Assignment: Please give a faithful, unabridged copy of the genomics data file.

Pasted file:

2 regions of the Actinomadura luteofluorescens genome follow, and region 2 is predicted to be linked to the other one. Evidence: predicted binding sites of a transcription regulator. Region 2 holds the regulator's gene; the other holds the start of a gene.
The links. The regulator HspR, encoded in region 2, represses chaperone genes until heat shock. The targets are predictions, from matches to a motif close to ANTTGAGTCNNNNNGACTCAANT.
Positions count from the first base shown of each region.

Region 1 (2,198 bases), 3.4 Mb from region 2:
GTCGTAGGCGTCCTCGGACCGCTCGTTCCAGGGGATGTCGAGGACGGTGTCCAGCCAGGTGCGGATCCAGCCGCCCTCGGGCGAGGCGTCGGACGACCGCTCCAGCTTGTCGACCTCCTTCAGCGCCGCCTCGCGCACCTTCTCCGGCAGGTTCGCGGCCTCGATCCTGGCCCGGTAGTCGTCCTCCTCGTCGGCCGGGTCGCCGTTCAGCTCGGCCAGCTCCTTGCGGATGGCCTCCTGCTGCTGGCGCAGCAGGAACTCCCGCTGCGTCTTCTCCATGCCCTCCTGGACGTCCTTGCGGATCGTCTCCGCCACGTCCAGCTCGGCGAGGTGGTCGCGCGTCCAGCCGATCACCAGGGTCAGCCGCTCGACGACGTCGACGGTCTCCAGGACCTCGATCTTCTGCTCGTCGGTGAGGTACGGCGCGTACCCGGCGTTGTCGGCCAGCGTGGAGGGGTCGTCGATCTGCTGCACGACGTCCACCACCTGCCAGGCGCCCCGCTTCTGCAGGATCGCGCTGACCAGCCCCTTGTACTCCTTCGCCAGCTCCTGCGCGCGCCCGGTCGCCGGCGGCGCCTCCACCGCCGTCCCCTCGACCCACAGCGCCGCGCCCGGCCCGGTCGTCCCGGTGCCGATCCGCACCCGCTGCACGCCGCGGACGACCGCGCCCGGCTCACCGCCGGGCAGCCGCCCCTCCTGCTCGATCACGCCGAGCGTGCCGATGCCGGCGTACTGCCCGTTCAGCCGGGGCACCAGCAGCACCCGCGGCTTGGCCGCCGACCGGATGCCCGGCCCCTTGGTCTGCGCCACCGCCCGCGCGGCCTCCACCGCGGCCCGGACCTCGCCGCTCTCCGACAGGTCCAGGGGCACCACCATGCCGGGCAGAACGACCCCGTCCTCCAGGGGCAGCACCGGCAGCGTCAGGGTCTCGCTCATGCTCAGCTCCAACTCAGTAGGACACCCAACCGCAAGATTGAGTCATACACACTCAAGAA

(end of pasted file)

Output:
2 regions of the Actinomadura luteofluorescens genome follow, and region 2 is predicted to be linked to the other one. Evidence: predicted binding sites of a transcription regulator. Region 2 holds the regulator's gene; the other holds the start of a gene.
The links. The regulator HspR, encoded in region 2, represses chaperone genes until heat shock. The targets are predictions, from matches to a motif close to ANTTGAGTCNNNNNGACTCAANT.
Positions count from the first base shown of each region.

Region 1 (2,198 bases), 3.4 Mb from region 2:
GTCGTAGGCGTCCTCGGACCGCTCGTTCCAGGGGATGTCGAGGACGGTGTCCAGCCAGGTGCGGATCCAGCCGCCCTCGGGCGAGGCGTCGGACGACCGCTCCAGCTTGTCGACCTCCTTCAGCGCCGCCTCGCGCACCTTCTCCGGCAGGTTCGCGGCCTCGATCCTGGCCCGGTAGTCGTCCTCCTCGTCGGCCGGGTCGCCGTTCAGCTCGGCCAGCTCCTTGCGGATGGCCTCCTGCTGCTGGCGCAGCAGGAACTCCCGCTGCGTCTTCTCCATGCCCTCCTGGACGTCCTTGCGGATCGTCTCCGCCACGTCCAGCTCGGCGAGGTGGTCGCGCGTCCAGCCGATCACCAGGGTCAGCCGCTCGACGACGTCGACGGTCTCCAGGACCTCGATCTTCTGCTCGTCGGTGAGGTACGGCGCGTACCCGGCGTTGTCGGCCAGCGTGGAGGGGTCGTCGATCTGCTGCACGACGTCCACCACCTGCCAGGCGCCCCGCTTCTGCAGGATCGCGCTGACCAGCCCCTTGTACTCCTTCGCCAGCTCCTGCGCGCGCCCGGTCGCCGGCGGCGCCTCCACCGCCGTCCCCTCGACCCACAGCGCCGCGCCCGGCCCGGTCGTCCCGGTGCCGATCCGCACCCGCTGCACGCCGCGGACGACCGCGCCCGGCTCACCGCCGGGCAGCCGCCCCTCCTGCTCGATCACGCCGAGCGTGCCGATGCCGGCGTACTGCCCGTTCAGCCGGGGCACCAGCAGCACCCGCGGCTTGGCCGCCGACCGGATGCCCGGCCCCTTGGTCTGCGCCACCGCCCGCGCGGCCTCCACCGCGGCCCGGACCTCGCCGCTCTCCGACAGGTCCAGGGGCACCACCATGCCGGGCAGAACGACCCCGTCCTCCAGGGGCAGCACCGGCAGCGTCAGGGTCTCGCTCATGCTCAGCTCCAACTCAGTAGGACACCCAACCGCAAGATTGAGTCATACACACTCAAGAA